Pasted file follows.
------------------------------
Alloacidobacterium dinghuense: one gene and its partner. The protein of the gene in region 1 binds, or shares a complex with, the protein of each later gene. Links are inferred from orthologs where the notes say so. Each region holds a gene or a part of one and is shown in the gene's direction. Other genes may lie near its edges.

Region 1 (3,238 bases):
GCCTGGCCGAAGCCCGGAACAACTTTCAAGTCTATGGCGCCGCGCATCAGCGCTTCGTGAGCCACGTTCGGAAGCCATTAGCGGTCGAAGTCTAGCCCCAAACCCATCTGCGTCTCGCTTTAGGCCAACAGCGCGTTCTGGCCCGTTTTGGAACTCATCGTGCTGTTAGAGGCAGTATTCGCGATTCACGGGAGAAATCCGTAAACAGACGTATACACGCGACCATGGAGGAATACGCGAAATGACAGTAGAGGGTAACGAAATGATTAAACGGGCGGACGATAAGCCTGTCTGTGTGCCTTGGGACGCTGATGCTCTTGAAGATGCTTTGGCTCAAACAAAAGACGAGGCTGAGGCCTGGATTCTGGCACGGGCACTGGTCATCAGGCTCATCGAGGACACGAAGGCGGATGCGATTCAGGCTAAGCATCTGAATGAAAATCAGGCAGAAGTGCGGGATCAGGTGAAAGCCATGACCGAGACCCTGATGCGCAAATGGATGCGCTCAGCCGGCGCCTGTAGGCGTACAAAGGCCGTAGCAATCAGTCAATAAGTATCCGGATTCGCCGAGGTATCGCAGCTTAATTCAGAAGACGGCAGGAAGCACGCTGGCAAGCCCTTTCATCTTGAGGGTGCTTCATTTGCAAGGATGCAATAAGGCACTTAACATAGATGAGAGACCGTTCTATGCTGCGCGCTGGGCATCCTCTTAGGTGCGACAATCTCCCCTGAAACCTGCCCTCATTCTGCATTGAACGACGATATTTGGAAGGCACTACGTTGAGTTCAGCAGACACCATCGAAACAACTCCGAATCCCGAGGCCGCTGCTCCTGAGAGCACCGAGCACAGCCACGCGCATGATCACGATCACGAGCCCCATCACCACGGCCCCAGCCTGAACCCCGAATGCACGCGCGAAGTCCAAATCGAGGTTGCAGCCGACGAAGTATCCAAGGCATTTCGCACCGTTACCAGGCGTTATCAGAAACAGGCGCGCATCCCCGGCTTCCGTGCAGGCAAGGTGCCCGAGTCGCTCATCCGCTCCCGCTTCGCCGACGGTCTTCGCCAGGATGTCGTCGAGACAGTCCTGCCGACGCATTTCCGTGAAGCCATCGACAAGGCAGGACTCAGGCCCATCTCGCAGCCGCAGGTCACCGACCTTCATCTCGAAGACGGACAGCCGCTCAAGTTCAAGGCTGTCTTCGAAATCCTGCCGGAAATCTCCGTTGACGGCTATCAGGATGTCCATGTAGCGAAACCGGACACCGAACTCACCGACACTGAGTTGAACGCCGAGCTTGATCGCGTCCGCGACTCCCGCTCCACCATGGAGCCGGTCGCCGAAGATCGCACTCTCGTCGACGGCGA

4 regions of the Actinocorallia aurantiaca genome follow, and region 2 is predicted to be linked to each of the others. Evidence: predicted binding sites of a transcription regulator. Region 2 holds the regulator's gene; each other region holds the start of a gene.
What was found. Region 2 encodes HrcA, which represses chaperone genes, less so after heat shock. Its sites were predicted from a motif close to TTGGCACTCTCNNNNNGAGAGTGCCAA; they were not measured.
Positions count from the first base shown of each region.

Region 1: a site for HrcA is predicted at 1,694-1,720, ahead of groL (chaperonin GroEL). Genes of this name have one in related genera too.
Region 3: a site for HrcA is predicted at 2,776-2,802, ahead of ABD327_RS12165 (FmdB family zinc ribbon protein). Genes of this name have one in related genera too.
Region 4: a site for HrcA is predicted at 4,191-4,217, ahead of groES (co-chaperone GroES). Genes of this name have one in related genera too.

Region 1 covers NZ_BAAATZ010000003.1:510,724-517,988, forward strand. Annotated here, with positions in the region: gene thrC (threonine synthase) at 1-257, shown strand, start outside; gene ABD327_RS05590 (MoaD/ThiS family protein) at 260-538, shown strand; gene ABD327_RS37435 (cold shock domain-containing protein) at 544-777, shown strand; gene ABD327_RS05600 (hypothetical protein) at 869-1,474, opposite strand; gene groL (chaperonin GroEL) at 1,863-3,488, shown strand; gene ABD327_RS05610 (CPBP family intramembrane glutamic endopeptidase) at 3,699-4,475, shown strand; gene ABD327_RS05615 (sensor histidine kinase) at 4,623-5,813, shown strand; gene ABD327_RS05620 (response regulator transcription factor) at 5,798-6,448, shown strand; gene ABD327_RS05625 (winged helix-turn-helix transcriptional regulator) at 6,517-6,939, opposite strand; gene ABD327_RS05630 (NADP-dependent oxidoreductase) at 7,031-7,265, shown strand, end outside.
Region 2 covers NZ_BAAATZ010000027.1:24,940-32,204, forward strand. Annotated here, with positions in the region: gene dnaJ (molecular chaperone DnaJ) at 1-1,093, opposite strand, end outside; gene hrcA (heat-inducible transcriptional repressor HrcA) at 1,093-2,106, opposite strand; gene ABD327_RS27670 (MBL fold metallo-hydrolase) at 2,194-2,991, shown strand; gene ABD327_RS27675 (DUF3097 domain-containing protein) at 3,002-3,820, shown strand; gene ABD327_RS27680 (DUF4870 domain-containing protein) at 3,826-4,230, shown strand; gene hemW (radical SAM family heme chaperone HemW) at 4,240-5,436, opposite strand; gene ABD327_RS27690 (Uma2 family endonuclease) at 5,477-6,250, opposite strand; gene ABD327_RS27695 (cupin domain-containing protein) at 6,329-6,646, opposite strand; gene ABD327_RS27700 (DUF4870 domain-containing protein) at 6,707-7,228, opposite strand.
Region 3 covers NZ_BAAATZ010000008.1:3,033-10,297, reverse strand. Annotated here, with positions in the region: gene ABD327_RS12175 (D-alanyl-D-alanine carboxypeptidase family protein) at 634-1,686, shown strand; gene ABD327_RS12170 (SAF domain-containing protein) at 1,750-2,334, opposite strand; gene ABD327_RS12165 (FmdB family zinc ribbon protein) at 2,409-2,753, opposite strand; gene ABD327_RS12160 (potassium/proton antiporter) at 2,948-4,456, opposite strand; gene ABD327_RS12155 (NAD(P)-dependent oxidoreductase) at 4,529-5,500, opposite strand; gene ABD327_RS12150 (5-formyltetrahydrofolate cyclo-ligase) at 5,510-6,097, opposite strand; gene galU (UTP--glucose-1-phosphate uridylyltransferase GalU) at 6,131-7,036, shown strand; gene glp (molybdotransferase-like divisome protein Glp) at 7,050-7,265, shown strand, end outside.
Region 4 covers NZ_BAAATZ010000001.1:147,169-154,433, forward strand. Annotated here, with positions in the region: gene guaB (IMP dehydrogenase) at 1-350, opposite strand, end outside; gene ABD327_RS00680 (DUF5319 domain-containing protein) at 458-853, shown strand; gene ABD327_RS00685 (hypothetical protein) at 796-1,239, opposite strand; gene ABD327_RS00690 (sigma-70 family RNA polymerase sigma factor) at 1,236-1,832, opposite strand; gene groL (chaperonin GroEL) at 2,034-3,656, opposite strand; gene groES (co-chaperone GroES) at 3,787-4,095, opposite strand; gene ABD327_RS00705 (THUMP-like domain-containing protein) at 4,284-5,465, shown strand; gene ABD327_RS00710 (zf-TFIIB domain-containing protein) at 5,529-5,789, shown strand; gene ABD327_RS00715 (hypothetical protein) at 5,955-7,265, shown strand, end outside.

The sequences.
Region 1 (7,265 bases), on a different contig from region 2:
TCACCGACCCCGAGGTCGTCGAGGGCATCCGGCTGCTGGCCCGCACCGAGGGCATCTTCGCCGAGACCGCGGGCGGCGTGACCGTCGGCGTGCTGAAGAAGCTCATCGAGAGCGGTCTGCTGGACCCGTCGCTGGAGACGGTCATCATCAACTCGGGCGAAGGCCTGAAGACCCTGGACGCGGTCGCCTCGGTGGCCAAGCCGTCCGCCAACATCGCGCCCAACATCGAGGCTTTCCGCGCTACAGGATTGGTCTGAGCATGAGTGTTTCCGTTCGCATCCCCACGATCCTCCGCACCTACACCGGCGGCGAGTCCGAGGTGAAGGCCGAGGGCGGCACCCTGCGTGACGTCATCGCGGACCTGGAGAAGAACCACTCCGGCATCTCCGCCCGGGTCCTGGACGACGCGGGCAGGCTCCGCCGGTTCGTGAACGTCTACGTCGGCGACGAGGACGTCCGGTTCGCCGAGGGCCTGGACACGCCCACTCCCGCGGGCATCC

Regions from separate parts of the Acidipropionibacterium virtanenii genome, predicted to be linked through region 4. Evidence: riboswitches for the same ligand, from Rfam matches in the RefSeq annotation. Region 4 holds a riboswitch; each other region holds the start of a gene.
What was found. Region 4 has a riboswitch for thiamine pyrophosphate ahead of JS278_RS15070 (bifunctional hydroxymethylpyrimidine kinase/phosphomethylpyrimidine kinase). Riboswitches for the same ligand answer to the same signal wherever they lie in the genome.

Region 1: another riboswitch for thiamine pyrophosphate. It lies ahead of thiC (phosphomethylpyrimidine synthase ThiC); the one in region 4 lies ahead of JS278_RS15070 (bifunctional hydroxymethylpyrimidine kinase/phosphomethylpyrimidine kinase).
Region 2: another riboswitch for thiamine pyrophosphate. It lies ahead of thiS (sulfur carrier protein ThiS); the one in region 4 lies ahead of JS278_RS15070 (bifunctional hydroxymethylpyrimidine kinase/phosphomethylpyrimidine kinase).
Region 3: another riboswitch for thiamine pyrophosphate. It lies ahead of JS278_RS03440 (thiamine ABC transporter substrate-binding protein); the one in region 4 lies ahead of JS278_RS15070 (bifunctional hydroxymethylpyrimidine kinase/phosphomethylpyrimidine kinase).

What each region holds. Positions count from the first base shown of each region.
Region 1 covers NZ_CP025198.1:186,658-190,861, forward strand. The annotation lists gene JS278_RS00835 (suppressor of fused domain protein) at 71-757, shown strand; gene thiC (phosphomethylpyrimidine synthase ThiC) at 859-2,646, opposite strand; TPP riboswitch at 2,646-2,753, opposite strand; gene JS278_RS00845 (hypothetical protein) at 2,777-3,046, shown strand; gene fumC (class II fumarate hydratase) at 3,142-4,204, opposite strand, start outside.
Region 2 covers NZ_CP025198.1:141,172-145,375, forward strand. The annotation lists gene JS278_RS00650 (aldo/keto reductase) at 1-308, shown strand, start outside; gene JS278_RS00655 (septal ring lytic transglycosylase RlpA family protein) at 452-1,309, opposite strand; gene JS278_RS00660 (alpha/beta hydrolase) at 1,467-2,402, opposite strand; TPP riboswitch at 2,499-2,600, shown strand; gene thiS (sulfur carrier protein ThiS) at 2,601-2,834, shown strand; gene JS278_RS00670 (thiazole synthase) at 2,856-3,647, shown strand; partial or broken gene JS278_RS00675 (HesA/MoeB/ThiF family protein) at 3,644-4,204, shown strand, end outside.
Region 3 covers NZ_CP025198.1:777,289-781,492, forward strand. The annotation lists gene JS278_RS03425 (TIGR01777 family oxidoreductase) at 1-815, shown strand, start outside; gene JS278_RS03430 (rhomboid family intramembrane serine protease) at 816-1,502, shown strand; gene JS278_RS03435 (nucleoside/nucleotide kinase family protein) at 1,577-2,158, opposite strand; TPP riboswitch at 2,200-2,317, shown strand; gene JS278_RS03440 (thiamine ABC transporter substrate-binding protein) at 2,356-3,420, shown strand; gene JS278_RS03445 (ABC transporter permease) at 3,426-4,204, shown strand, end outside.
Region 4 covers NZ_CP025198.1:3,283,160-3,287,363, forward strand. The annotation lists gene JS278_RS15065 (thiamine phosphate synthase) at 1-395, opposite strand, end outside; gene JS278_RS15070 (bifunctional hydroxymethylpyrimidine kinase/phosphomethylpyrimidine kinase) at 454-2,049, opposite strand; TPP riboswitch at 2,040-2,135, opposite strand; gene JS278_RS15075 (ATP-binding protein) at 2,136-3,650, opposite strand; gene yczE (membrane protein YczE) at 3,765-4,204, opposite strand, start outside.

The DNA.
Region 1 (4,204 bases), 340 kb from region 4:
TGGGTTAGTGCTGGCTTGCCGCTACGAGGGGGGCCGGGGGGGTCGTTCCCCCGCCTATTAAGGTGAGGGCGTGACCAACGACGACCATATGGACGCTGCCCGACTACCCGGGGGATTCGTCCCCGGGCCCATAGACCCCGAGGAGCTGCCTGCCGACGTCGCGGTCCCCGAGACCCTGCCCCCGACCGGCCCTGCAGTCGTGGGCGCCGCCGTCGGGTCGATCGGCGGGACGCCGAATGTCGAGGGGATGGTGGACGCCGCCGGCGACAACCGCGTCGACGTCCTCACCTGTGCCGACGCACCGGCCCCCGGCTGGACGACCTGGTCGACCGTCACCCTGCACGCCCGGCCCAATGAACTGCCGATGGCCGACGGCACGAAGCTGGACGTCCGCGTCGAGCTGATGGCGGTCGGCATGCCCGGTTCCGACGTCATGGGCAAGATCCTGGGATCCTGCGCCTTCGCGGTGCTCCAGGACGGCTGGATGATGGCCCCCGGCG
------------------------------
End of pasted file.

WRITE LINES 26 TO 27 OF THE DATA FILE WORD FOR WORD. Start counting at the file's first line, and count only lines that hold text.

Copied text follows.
Region 4 covers NZ_CP025198.1:3,283,160-3,287,363, forward strand. The annotation lists gene JS278_RS15065 (thiamine phosphate synthase) at 1-395, opposite strand, end outside; gene JS278_RS15070 (bifunctional hydroxymethylpyrimidine kinase/phosphomethylpyrimidine kinase) at 454-2,049, opposite strand; TPP riboswitch at 2,040-2,135, opposite strand; gene JS278_RS15075 (ATP-binding protein) at 2,136-3,650, opposite strand; gene yczE (membrane protein YczE) at 3,765-4,204, opposite strand, start outside.

The DNA.